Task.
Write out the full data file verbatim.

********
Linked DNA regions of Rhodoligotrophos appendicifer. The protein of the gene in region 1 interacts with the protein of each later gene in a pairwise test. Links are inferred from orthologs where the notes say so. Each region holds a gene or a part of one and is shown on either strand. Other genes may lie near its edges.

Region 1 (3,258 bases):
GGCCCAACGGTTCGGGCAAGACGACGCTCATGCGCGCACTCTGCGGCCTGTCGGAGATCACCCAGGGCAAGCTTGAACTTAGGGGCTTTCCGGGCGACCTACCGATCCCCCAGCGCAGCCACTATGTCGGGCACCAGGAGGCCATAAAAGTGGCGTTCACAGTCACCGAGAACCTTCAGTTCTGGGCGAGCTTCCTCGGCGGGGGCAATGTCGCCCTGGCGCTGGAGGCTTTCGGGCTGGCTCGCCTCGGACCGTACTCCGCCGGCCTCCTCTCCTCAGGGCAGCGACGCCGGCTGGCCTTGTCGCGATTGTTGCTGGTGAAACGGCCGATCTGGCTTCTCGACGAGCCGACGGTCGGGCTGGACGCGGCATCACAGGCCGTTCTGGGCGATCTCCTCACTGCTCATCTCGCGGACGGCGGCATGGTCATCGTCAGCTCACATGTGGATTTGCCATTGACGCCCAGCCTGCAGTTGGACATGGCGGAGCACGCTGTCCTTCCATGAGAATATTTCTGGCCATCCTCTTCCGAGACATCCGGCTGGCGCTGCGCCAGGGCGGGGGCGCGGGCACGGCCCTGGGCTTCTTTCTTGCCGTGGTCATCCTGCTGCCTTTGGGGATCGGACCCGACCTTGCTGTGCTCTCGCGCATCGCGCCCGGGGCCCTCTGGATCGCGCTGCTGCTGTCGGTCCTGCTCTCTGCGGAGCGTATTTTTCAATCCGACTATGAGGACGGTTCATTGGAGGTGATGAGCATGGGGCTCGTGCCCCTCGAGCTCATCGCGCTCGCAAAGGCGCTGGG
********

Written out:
Linked DNA regions of Rhodoligotrophos appendicifer. The protein of the gene in region 1 interacts with the protein of each later gene in a pairwise test. Links are inferred from orthologs where the notes say so. Each region holds a gene or a part of one and is shown on either strand. Other genes may lie near its edges.

Region 1 (3,258 bases):
GGCCCAACGGTTCGGGCAAGACGACGCTCATGCGCGCACTCTGCGGCCTGTCGGAGATCACCCAGGGCAAGCTTGAACTTAGGGGCTTTCCGGGCGACCTACCGATCCCCCAGCGCAGCCACTATGTCGGGCACCAGGAGGCCATAAAAGTGGCGTTCACAGTCACCGAGAACCTTCAGTTCTGGGCGAGCTTCCTCGGCGGGGGCAATGTCGCCCTGGCGCTGGAGGCTTTCGGGCTGGCTCGCCTCGGACCGTACTCCGCCGGCCTCCTCTCCTCAGGGCAGCGACGCCGGCTGGCCTTGTCGCGATTGTTGCTGGTGAAACGGCCGATCTGGCTTCTCGACGAGCCGACGGTCGGGCTGGACGCGGCATCACAGGCCGTTCTGGGCGATCTCCTCACTGCTCATCTCGCGGACGGCGGCATGGTCATCGTCAGCTCACATGTGGATTTGCCATTGACGCCCAGCCTGCAGTTGGACATGGCGGAGCACGCTGTCCTTCCATGAGAATATTTCTGGCCATCCTCTTCCGAGACATCCGGCTGGCGCTGCGCCAGGGCGGGGGCGCGGGCACGGCCCTGGGCTTCTTTCTTGCCGTGGTCATCCTGCTGCCTTTGGGGATCGGACCCGACCTTGCTGTGCTCTCGCGCATCGCGCCCGGGGCCCTCTGGATCGCGCTGCTGCTGTCGGTCCTGCTCTCTGCGGAGCGTATTTTTCAATCCGACTATGAGGACGGTTCATTGGAGGTGATGAGCATGGGGCTCGTGCCCCTCGAGCTCATCGCGCTCGCAAAGGCGCTGGG